What about drivers? What protections will there be for staff?

Under the current unregulated wild west system, you’ve seen numerous scandals where bus companies aren’t paying their staff properly, and often paying staff within the same company different wages for doing the same job . We saw last year how drivers were being paid £5,000 less than drivers doing the same job five miles away. It’s shocking that the people that connect us to the places we need to be are not being paid consistent and good wages, and we’ve seen lots of strikes understandably.

Franchising should be handled properly to prevent disruption to drivers, and this can be done with proper planning.

According to the Transport for Quality of Life report, Building a world-class bus system for Britain:

'deregulation in Britain resulted in a ‘race to the bottom’, with companies striving for commercial advantage through obtaining the lowest staff pay and worst working conditions. The effect on bus companies’ employees has been devastating, with bus drivers’ pay falling far behind that of other occupations'

"In other European countries where bus services are procured by franchising, there are sector-wide standards for wages and conditions."

The report goes on: 

"In the period before deregulation, average bus drivers’ wages were similar to average wages for all occupations. After deregulation, this decisively changed. While average wages for all occupations rose by 25% in real terms in the decade following deregulation, bus drivers’ wages fell by 11%. From the mid-1990s onwards, bus drivers’ wages began to rise in real terms, but at a similar rate to the real-terms rise for all occupations, so that the gap remained."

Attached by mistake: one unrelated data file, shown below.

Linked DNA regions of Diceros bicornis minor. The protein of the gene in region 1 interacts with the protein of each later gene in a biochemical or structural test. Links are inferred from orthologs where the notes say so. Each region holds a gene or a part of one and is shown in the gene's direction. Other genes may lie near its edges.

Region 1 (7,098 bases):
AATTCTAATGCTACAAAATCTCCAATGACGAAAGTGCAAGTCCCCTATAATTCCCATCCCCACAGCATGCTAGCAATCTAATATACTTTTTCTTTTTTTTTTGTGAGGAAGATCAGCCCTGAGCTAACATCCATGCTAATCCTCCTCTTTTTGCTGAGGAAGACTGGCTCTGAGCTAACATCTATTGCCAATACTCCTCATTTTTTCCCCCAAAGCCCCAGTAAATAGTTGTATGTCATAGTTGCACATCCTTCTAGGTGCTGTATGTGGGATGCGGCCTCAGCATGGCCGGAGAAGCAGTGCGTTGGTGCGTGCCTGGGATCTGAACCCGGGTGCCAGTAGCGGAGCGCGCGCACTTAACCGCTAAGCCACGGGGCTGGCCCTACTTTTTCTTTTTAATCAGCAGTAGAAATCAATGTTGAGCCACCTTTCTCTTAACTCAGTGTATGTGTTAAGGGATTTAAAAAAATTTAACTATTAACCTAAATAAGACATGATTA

We are calling for:

  1. Local authorities to adopt minimum staff terms and conditions that must be met by all operators. This would prevent competition taking place on the basis of a ‘race to the bottom’ in employment terms and conditions". Under a regulated network, local authorities could set standards that must be met by all operators running their services, so we can be sure that drivers and other staff are getting a good deal.
  2.  Bus sector statutory joint industrial councils should be established for each franchised area and at national level to set staff pay, conditions and pensions.
  3.  Explicit rules to apply TUPE to bus franchising are required.


We want staff to be happy. We’ve seen inconsistent pay for drivers across different depots in Greater Manchester, showing how bus companies are not playing fair. Regulating the network will ensure standards are upheld across the network for pay, conditions and pensions.

Jobs and pensions should and will be protected. Franchising should be handled properly to prevent disruption to drivers, and this can be done with proper planning.

Photo credit to Athena Mellor